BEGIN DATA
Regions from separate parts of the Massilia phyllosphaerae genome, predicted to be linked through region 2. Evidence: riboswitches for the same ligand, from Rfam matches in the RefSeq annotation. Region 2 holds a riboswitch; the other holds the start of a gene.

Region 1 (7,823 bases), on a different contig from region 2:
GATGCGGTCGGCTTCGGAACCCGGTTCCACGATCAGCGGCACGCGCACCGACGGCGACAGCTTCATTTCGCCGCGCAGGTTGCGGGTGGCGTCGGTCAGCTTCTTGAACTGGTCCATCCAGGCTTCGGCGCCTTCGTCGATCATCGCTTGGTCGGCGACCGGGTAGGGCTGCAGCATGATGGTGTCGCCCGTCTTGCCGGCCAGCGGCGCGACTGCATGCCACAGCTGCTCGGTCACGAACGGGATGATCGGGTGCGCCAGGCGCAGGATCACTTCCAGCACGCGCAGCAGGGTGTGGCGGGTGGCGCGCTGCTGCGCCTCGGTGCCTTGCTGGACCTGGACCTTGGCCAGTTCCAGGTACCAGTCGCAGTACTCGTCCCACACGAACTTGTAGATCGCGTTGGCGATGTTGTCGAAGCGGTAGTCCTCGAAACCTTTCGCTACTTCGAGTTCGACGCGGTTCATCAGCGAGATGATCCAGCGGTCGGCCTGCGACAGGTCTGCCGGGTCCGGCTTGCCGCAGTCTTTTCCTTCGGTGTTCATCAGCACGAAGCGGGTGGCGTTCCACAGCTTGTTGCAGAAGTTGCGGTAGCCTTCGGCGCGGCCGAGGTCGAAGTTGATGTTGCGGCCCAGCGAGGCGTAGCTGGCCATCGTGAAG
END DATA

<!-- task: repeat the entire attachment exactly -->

Regions from separate parts of the Massilia phyllosphaerae genome, predicted to be linked through region 2. Evidence: riboswitches for the same ligand, from Rfam matches in the RefSeq annotation. Region 2 holds a riboswitch; the other holds the start of a gene.

Region 1 (7,823 bases), on a different contig from region 2:
GATGCGGTCGGCTTCGGAACCCGGTTCCACGATCAGCGGCACGCGCACCGACGGCGACAGCTTCATTTCGCCGCGCAGGTTGCGGGTGGCGTCGGTCAGCTTCTTGAACTGGTCCATCCAGGCTTCGGCGCCTTCGTCGATCATCGCTTGGTCGGCGACCGGGTAGGGCTGCAGCATGATGGTGTCGCCCGTCTTGCCGGCCAGCGGCGCGACTGCATGCCACAGCTGCTCGGTCACGAACGGGATGATCGGGTGCGCCAGGCGCAGGATCACTTCCAGCACGCGCAGCAGGGTGTGGCGGGTGGCGCGCTGCTGCGCCTCGGTGCCTTGCTGGACCTGGACCTTGGCCAGTTCCAGGTACCAGTCGCAGTACTCGTCCCACACGAACTTGTAGATCGCGTTGGCGATGTTGTCGAAGCGGTAGTCCTCGAAACCTTTCGCTACTTCGAGTTCGACGCGGTTCATCAGCGAGATGATCCAGCGGTCGGCCTGCGACAGGTCTGCCGGGTCCGGCTTGCCGCAGTCTTTTCCTTCGGTGTTCATCAGCACGAAGCGGGTGGCGTTCCACAGCTTGTTGCAGAAGTTGCGGTAGCCTTCGGCGCGGCCGAGGTCGAAGTTGATGTTGCGGCCCAGCGAGGCGTAGCTGGCCATCGTGAAG